I was advising a student this week about potential university subjects. Normally I stay within my own science specialisation but somehow she had ended up in my tutor group despite her geography, sociology and economics A-levels. I realised I found it astonishingly hard to be positive about economics in the present climate. ‘It doesn’t seem to work’, I said, and she nodded with sad agreement. But were we being unfair to economics? Or were we simply asking too much of it?
It is interesting isn’t it, how hard it is to know whether the present appalling economic crisis is due to bad economic theory or bad economic practice. I suspect the problem is a combination of both. I remain unconvinced that we have a full understanding of the way a global economic system works. (If we do, why were there not greater warnings of disaster ahead?) I am definitely not convinced that we had enough safeguards to stop greed and corruption taking over. There seems little doubt now that we have sown not just the wind but a variety of winds and are now reaping the perfect whirlwind. Why did it happen?
I think that our churches must take some responsibility. It may not be attractive but I think it is our duty to repeatedly labour the fact – so basic to the Gospel – that human beings are sinful; that even the best of us find power so corruptive that we need the most rigorous safeguards to prevent abuse. Of course, such a message, even coupled with redemptive grace – is appallingly unattractive. But the fact of the matter is that good breeding and good education are utterly inadequate to give any protection against financial abuse. In fact, as we have always known, education merely makes for a smarter class of sinner. I used to work for a university which could easily have boasted that it had educated more Lebanese warlords than any other academic institution.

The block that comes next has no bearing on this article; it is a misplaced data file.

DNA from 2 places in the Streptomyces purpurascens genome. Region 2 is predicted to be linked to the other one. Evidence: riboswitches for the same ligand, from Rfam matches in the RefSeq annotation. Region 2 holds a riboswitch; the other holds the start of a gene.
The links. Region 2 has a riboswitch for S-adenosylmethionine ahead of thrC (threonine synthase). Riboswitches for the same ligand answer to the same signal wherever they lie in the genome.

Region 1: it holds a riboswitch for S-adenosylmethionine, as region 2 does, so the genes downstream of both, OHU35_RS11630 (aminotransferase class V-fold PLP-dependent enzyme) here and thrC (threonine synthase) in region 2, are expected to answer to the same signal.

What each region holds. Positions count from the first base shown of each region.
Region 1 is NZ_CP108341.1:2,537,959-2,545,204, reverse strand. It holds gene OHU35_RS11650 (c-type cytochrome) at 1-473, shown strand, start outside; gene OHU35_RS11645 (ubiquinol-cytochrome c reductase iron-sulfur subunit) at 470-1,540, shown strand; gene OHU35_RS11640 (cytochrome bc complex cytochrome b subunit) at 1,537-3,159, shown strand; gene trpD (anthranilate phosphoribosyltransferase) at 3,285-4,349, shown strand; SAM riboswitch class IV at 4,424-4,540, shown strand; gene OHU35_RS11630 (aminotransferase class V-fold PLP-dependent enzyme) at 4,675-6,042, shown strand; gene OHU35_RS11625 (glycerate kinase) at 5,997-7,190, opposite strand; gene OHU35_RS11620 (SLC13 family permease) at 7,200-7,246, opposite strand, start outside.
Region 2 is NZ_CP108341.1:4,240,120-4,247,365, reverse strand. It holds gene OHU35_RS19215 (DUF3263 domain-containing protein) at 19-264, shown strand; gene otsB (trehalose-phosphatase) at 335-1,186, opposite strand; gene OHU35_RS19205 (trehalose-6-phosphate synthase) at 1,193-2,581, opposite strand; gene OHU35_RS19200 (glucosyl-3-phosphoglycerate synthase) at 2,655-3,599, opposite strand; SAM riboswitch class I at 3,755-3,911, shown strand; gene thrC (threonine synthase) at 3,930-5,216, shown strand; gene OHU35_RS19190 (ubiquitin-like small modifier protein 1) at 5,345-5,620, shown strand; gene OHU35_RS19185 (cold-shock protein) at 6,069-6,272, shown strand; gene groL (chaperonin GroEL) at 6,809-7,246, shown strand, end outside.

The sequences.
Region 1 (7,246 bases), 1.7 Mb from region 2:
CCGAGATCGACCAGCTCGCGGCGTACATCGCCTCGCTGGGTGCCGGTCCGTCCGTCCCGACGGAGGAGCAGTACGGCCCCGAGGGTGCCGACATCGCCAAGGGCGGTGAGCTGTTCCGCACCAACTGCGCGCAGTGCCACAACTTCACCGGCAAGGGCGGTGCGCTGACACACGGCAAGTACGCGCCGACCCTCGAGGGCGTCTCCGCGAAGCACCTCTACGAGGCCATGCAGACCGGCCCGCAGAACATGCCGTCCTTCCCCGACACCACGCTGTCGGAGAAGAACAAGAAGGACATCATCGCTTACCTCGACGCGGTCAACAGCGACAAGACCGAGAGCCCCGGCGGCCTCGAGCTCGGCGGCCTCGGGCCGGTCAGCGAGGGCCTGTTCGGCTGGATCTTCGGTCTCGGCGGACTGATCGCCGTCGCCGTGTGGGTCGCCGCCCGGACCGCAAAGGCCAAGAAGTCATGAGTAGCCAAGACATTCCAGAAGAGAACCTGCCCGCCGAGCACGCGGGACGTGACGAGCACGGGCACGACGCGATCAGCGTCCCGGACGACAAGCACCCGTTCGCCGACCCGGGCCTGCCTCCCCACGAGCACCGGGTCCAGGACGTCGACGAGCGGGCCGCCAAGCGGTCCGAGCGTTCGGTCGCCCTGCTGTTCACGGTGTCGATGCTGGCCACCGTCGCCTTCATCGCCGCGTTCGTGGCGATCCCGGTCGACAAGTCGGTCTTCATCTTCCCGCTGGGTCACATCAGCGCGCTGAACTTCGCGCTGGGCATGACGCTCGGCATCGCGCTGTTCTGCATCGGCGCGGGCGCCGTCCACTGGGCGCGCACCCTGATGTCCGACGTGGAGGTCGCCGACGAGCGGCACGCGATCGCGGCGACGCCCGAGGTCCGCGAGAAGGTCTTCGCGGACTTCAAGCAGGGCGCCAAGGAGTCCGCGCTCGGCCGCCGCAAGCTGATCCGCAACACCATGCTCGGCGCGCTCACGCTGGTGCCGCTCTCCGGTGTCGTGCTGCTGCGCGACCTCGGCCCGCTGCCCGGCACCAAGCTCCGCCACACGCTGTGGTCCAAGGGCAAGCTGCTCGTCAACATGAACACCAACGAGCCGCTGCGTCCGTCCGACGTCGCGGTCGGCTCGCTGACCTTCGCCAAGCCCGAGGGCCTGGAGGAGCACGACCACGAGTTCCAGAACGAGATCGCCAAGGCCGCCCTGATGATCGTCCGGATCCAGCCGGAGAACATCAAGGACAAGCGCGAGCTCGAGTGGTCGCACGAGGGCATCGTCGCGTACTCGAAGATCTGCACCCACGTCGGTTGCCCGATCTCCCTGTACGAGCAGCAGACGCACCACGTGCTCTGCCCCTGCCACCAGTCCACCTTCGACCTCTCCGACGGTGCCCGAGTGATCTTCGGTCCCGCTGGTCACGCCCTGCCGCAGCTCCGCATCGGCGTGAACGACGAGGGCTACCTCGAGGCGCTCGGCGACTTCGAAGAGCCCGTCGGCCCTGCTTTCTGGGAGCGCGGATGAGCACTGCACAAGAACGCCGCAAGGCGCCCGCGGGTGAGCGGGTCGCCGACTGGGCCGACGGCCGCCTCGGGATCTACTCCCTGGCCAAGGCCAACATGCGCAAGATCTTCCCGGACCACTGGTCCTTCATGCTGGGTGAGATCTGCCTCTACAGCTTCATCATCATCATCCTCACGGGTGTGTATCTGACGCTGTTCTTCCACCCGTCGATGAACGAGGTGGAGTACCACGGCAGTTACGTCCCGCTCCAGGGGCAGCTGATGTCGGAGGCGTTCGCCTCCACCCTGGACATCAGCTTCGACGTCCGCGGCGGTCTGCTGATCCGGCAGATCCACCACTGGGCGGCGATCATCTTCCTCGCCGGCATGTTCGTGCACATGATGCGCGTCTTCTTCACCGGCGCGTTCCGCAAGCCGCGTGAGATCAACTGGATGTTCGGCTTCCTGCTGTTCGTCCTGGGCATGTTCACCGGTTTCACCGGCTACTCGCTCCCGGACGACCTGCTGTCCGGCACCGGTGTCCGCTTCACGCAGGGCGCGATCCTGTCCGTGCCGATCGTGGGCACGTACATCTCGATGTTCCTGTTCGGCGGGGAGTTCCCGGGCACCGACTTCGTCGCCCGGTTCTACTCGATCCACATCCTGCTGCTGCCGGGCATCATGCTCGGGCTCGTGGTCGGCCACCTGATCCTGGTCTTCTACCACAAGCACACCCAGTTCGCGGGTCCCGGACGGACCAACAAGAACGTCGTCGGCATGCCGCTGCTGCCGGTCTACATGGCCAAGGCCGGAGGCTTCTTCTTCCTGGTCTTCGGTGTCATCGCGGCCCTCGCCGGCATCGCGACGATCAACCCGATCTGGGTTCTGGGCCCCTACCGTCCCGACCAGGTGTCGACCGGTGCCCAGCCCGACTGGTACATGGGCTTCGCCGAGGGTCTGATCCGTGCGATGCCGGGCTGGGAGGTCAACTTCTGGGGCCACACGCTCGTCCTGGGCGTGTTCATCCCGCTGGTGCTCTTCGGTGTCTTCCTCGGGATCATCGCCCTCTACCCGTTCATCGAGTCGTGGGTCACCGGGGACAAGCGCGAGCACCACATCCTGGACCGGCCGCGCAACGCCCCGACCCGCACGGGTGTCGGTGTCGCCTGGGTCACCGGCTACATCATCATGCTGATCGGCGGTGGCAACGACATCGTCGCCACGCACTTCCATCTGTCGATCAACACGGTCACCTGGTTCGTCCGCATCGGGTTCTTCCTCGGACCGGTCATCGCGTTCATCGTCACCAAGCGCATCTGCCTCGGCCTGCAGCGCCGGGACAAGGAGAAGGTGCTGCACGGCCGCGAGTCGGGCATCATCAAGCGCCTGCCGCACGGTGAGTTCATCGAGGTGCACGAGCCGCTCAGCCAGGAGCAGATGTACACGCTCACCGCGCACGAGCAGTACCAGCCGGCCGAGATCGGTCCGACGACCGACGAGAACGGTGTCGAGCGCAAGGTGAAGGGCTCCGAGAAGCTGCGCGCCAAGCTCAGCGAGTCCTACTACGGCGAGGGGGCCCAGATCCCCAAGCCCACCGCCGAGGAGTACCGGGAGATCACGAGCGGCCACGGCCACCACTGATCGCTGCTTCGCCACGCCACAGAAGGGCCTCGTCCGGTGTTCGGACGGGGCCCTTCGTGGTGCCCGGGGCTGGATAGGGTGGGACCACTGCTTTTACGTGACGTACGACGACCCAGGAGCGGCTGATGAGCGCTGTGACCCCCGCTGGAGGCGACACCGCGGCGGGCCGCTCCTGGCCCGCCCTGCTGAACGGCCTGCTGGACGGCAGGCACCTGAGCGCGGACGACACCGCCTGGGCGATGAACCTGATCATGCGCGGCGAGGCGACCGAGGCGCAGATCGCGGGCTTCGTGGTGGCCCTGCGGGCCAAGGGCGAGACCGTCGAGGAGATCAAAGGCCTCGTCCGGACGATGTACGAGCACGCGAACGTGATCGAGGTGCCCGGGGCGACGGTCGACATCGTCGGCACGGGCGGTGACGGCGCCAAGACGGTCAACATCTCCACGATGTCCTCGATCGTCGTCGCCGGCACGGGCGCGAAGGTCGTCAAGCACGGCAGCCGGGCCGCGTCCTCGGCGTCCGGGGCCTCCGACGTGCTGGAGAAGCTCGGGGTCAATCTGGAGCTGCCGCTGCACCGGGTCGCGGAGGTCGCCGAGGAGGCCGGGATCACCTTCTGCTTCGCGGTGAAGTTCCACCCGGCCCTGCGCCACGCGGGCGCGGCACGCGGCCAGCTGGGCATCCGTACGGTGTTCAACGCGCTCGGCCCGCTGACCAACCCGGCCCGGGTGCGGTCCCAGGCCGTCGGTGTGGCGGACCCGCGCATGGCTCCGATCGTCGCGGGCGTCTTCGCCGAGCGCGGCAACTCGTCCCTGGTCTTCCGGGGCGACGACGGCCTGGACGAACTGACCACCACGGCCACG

Anyway, it is to be hoped that the economic downturn is brief and it is equally to be hoped that we learn our lessons from it and institute global checks and balances that prevent the greed of a few producing the misery of the many. But I trust that I’m not being unduly pessimistic when I say that unless our churches preach more boldly the fallen and sinful nature of man I have doubts about the outcome.
Still let us rejoice. The exchange rate of the Bank of Heaven is unaltered and our investments there are utterly unshaken. That leads me to a final and more upbeat thought: maybe we need also to preach more, not just about sin but also about heaven.
Have a good week.